A consistent practice of mindfulness helps cultivate many of the fundamental skills and inner determinants of wellbeing. We can intentionally practice these skills through formal meditation and integrating mindfulness into daily life. Click on the following skills and determinants to read more about them and link to the research supporting their correlation with mindfulness:
- attentional control – intentionally sustaining and shifting attention is essential to all the important skills that allow us to thrive and flourish because we can’t understand and respond to what we don’t notice. Attention is necessary for conscious awareness.
- body awareness – the body often provides the first signals that something needs to be attended to. Good interoceptive awareness is important for self-regulation and wise decision-making.
- emotional regulation – our ability to understand and manage emotions is positively correlated with mental health, job performance, strong relationships, and leadership skills.
- cognitive flexibility and creativity – flexibility of thought is necessary for the divergent thinking that characterizes creativity, which in turn gives us the ability to generate new ideas and possibilities.
- gratitude and contentment – thankfulness is correlated with a stronger immune system, lower blood pressure, more positive emotions including joy, optimism, and happiness, greater generosity and compassion, and decreased feelings of loneliness and isolation. Knowing when we have enough keeps us off the “hedonic treadmill” that motivates overconsumption and causes chronic dissatisfaction.
- compassion (for self and others), altruism and kindness – these skills offer opportunities for joy, provide a buffer against stress, increase our sense of connection with others, and are correlated with a number of health benefits.
- prosocial behavior and strong relationships – sharing and cooperating, helping and comforting, empathy and concern for others’ rights, feelings, and welfare elicits pleasant feelings, strengthens interpersonal connections, and contributes to the overall wellbeing of society.
- living in greater alignment with values – when our lives are in congruence with what is right and just, we experience a sense of purpose or meaning and we are less vulnerable to unscrupulous manipulation.
- distress tolerance and resilience – a generous window of tolerance and healthy coping strategies enable us to survive and even thrive in the face of adversity.
Happiness doesn’t mean apathy nor does it mean the absence of struggle. Nor am I speaking about a euphoric pleasant emotion. It means that I am doing the work of trusting myself. When I am able to trust myself, I develop more wisdom in how to trust others while becoming a skillful agent of liberation especially in times of crisis. My happiness holds my suffering and the troubles of the world and I can step out on compassion to confront the suffering of the world being held by my happiness. – Lama Rod Owens
In tandem with and relationship to the growth of these foundational skills, the impact of some categories of harmful conditioning and certain unskillful habits tend to decline. The benefits of this include decreases in:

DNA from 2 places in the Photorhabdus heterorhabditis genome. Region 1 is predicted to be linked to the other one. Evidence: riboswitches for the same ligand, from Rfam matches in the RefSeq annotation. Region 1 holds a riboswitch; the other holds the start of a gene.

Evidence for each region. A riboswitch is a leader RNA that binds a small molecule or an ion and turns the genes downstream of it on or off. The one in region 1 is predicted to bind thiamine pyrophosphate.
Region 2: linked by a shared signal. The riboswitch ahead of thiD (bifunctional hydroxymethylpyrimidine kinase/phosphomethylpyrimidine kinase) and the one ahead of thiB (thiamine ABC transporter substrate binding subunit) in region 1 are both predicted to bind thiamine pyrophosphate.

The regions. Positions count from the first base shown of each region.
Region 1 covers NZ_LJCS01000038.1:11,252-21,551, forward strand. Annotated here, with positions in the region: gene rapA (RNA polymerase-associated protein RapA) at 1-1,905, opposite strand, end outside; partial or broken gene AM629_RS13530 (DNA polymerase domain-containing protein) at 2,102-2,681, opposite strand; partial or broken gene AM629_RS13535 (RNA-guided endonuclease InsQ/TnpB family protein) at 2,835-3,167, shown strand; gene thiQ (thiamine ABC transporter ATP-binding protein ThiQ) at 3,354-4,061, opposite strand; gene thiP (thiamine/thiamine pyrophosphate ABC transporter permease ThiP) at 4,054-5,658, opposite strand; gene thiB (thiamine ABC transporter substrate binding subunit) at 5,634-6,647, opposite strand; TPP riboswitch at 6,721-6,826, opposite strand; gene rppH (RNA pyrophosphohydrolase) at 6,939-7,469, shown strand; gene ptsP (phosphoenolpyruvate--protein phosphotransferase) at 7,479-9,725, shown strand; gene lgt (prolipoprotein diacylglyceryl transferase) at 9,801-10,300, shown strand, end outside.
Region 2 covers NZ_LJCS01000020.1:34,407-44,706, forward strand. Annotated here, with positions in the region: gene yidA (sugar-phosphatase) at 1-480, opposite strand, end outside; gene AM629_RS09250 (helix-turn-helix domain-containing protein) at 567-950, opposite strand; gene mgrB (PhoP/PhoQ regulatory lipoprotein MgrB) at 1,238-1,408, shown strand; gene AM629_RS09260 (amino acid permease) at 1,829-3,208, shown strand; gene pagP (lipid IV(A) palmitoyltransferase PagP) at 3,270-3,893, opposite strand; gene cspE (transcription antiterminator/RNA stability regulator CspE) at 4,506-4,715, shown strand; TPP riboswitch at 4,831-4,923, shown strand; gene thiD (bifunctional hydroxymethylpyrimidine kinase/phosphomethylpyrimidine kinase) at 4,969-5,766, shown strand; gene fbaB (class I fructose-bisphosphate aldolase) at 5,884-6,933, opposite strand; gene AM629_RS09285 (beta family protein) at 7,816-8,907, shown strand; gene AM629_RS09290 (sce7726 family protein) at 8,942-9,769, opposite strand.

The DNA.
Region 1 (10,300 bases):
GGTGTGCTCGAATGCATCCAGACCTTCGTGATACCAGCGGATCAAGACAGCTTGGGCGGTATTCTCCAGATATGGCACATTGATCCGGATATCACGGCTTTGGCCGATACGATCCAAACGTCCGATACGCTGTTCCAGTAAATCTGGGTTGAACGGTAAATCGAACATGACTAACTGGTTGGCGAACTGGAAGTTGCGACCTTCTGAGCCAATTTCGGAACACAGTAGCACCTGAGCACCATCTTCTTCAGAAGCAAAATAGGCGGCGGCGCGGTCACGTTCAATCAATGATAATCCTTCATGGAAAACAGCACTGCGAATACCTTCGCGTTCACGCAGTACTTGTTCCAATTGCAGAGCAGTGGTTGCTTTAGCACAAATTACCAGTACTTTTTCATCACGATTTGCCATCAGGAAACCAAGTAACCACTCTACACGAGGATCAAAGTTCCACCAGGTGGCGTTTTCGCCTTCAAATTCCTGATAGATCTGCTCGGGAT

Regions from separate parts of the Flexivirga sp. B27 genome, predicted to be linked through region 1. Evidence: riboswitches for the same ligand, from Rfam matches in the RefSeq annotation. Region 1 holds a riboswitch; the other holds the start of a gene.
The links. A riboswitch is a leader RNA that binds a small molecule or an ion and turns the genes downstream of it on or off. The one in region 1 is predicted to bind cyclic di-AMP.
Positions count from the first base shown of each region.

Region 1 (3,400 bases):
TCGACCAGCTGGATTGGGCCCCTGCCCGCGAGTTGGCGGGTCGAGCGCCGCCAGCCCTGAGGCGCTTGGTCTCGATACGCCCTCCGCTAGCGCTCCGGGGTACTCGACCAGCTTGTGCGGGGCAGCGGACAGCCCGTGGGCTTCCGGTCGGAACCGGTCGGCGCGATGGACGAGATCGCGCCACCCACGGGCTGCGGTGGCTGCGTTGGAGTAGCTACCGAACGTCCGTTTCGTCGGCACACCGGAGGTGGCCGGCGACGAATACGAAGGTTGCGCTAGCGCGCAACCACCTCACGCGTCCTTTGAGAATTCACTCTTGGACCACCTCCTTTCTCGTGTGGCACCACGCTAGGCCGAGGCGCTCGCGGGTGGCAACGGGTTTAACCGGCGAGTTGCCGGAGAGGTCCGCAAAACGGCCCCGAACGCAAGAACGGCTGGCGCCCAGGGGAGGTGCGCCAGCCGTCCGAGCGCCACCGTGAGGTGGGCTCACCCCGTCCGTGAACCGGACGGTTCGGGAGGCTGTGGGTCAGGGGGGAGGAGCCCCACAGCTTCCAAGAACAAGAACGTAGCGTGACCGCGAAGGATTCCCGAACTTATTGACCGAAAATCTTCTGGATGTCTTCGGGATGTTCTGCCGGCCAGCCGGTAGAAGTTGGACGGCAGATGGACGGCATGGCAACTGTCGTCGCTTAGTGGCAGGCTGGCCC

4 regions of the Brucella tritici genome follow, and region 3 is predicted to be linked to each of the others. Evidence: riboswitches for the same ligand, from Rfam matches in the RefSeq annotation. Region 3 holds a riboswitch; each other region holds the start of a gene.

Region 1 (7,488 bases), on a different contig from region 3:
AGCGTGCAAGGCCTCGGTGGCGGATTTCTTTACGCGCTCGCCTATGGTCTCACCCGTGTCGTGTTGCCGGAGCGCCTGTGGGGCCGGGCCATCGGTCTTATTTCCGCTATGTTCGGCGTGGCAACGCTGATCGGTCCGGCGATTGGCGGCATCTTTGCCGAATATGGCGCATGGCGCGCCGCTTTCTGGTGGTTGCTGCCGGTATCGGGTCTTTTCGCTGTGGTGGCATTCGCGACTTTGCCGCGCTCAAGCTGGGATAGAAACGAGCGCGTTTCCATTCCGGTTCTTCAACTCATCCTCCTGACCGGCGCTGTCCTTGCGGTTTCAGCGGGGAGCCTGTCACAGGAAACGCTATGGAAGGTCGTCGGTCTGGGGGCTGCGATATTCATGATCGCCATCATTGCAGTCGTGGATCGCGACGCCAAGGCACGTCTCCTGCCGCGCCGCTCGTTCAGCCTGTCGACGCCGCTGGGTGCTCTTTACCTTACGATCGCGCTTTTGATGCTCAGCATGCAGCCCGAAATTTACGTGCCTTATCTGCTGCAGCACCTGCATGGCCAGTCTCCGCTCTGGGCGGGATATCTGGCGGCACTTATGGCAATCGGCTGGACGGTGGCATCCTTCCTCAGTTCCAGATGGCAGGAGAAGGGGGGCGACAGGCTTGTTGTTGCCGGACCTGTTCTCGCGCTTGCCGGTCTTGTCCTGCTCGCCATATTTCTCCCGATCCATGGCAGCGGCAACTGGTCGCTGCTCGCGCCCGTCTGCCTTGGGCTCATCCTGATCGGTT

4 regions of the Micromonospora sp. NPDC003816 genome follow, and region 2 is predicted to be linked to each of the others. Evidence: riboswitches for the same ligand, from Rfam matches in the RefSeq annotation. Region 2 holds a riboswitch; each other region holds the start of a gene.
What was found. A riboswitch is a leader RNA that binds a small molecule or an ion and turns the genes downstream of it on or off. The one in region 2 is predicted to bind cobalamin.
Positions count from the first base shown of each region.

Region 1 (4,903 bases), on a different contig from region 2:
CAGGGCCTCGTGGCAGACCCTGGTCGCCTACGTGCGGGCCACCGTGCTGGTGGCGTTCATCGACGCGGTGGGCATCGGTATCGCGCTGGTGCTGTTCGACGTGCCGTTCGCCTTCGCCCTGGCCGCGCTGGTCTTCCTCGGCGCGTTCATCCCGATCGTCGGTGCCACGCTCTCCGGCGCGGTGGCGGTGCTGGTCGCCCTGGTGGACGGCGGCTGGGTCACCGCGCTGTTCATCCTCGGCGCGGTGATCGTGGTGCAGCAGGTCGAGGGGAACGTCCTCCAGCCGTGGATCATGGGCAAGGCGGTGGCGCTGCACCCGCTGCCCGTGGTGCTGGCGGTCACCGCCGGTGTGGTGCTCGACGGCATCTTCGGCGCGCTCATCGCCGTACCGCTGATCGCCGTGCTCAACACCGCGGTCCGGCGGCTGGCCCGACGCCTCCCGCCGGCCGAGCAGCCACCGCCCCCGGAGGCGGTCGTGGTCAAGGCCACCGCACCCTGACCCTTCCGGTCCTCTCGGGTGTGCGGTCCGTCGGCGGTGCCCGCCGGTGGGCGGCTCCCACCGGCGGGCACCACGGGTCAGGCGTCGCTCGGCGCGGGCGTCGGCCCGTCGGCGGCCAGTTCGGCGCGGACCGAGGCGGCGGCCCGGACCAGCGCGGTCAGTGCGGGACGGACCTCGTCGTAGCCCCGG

- reactivity – our unexamined, instinctive and impulsive reactions can cause trouble for ourselves and others, but mindfulness can help us be less reactive.
- bias – misguided instincts, ignorance, and assumptions can cause us to miss opportunities, misjudge situations, make poor choices, and mistreat people. Mindfulness can help reduce social and cognitive biases.
- comparison mind – our human tendency to compare can create unhappiness and social unrest when we’re faced with differences and inequities. Mindfulness can buffer the negative effects of social comparisons, while self-compassion can help us relate to ourselves and others with kindness.
- othering – when we recognize our deep interconnection, we’re less likely to judge others as “less or better than” and we see our own wellbeing as interdependent with that of all beings and the health of our planet.
Building the foundational skills underlying wellbeing and decreasing harmful conditioning/habits not only benefits us individually, it also resources us for the outer work of collectively contributing to a thriving world. Fortunately, many of the beneficial qualities and behaviors are socially contagious – as we engage mindfully with the world around us, our personal practice becomes a benefactor, contributing to the greater good.
…as mindfulness is a way of being aware, we can bring it to bear within and upon whatever frameworks shape our world. Including, if we wish, the perspective of ourselves as distinct, responsible and engaged individuals embedded in a social context. – Jamie Bristow
Langer, E., et. al. (2010). The Mindlessness of Social Comparisons. Psychology of Aesthetics Creativity and the Arts 4(2):68-74
Noah, S., & Mangun, G. R. (2020). Recent evidence that attention is necessary, but not sufficient, for conscious perception. Annals of the New York Academy of Sciences, 1464(1), 52–63.
Payne, H. (2020). Embodiment, learning and wellbeing. University of Hertfordshire Link. Volume 5, Issue 1.
Treves, I.N., Tello, L.Y., Davidson, R.J. et al. (2019). The relationship between mindfulness and objective measures of body awareness: A meta-analysis. Sci Rep 9, 17386.